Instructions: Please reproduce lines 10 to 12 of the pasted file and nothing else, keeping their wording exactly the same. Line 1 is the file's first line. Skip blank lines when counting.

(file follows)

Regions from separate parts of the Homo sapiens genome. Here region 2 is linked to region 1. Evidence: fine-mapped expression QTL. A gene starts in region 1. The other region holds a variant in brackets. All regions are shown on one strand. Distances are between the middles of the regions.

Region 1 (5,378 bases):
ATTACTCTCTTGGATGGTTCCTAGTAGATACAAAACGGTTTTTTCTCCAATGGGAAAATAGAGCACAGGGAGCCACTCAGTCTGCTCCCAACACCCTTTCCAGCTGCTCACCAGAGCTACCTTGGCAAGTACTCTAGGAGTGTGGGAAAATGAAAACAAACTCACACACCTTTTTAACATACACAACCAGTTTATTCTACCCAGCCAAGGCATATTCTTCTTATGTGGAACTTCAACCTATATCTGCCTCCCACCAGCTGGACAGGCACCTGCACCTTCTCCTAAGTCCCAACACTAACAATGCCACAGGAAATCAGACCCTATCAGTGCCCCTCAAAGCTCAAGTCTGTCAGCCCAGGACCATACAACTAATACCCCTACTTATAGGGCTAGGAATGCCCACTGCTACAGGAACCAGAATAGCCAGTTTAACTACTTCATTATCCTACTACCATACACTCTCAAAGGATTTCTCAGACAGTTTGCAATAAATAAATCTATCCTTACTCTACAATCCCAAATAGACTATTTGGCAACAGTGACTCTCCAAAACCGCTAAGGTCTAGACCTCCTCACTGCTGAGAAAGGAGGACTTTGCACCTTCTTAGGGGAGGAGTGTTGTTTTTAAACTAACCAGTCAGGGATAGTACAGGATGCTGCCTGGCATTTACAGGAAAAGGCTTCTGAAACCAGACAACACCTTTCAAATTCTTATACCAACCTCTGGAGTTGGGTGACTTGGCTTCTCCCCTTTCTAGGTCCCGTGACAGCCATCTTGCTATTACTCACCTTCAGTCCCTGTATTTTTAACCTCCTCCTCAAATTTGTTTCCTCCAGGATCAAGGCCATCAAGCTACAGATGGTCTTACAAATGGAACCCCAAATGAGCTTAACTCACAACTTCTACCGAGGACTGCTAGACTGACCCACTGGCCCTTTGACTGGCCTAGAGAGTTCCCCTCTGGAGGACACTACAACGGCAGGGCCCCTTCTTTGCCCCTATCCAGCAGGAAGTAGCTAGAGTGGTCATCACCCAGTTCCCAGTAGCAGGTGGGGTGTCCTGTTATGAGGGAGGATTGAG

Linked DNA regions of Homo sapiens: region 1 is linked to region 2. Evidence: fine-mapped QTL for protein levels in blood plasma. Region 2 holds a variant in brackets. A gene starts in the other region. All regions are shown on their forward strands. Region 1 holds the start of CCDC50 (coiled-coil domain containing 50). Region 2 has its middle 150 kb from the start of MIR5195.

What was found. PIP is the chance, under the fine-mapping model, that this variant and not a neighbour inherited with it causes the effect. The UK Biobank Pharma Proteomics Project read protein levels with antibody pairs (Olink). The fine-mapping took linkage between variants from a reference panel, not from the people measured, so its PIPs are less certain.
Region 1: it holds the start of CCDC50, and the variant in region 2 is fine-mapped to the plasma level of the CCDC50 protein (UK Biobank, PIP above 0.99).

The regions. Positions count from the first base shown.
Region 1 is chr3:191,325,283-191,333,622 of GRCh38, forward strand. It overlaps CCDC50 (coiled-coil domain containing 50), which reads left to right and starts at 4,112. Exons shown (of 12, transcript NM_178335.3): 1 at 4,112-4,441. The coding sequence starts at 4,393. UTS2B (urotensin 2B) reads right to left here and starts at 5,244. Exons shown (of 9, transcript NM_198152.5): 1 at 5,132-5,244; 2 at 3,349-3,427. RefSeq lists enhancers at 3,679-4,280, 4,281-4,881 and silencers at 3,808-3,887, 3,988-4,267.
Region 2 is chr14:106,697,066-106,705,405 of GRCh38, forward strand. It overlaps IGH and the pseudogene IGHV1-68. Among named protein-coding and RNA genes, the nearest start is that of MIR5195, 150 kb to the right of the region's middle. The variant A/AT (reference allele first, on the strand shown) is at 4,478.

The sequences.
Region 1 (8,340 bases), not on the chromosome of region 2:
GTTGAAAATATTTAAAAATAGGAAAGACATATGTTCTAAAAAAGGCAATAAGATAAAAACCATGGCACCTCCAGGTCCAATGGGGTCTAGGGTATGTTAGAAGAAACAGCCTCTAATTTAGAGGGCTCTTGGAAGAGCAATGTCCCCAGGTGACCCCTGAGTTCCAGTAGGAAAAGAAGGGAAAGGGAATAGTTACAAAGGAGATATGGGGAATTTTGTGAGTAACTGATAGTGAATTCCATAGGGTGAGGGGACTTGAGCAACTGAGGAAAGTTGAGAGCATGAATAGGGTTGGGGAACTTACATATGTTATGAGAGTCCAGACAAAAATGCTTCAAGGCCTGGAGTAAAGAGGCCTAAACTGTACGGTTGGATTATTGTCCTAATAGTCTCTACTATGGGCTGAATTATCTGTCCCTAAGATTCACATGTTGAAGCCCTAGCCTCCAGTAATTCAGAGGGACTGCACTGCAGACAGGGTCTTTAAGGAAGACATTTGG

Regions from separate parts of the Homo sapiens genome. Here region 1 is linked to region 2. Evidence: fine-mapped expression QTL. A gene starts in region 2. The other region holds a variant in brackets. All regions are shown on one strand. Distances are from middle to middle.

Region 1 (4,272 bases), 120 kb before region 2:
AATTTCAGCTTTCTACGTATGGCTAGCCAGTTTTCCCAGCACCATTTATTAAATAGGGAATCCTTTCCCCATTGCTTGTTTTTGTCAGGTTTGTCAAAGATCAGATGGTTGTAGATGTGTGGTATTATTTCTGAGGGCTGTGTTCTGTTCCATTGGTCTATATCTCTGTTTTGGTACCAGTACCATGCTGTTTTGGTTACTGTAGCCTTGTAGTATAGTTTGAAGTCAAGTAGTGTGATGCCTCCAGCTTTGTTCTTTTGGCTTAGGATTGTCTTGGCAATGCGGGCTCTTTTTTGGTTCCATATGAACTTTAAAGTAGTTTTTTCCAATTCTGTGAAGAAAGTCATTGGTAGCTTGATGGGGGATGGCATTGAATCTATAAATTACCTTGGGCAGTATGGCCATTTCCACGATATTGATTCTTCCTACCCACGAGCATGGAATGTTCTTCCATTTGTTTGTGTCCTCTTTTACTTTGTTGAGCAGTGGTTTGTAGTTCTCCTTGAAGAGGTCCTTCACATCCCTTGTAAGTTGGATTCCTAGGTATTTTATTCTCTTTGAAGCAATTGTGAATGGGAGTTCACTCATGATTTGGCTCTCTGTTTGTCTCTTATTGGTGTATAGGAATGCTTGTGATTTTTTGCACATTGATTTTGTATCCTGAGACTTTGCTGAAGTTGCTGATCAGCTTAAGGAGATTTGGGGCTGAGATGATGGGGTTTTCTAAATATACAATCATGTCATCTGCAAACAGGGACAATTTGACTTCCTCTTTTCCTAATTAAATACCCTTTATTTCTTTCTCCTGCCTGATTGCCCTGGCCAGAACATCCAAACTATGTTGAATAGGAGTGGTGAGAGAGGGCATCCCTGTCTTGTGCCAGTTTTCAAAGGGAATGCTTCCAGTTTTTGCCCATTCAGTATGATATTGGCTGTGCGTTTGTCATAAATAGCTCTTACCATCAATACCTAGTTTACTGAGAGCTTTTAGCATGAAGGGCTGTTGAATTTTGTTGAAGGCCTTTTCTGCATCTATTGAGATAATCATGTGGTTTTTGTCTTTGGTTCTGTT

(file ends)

The sequences.
Region 1 (8,340 bases), not on the chromosome of region 2:
GTTGAAAATATTTAAAAATAGGAAAGACATATGTTCTAAAAAAGGCAATAAGATAAAAACCATGGCACCTCCAGGTCCAATGGGGTCTAGGGTATGTTAGAAGAAACAGCCTCTAATTTAGAGGGCTCTTGGAAGAGCAATGTCCCCAGGTGACCCCTGAGTTCCAGTAGGAAAAGAAGGGAAAGGGAATAGTTACAAAGGAGATATGGGGAATTTTGTGAGTAACTGATAGTGAATTCCATAGGGTGAGGGGACTTGAGCAACTGAGGAAAGTTGAGAGCATGAATAGGGTTGGGGAACTTACATATGTTATGAGAGTCCAGACAAAAATGCTTCAAGGCCTGGAGTAAAGAGGCCTAAACTGTACGGTTGGATTATTGTCCTAATAGTCTCTACTATGGGCTGAATTATCTGTCCCTAAGATTCACATGTTGAAGCCCTAGCCTCCAGTAATTCAGAGGGACTGCACTGCAGACAGGGTCTTTAAGGAAGACATTTGG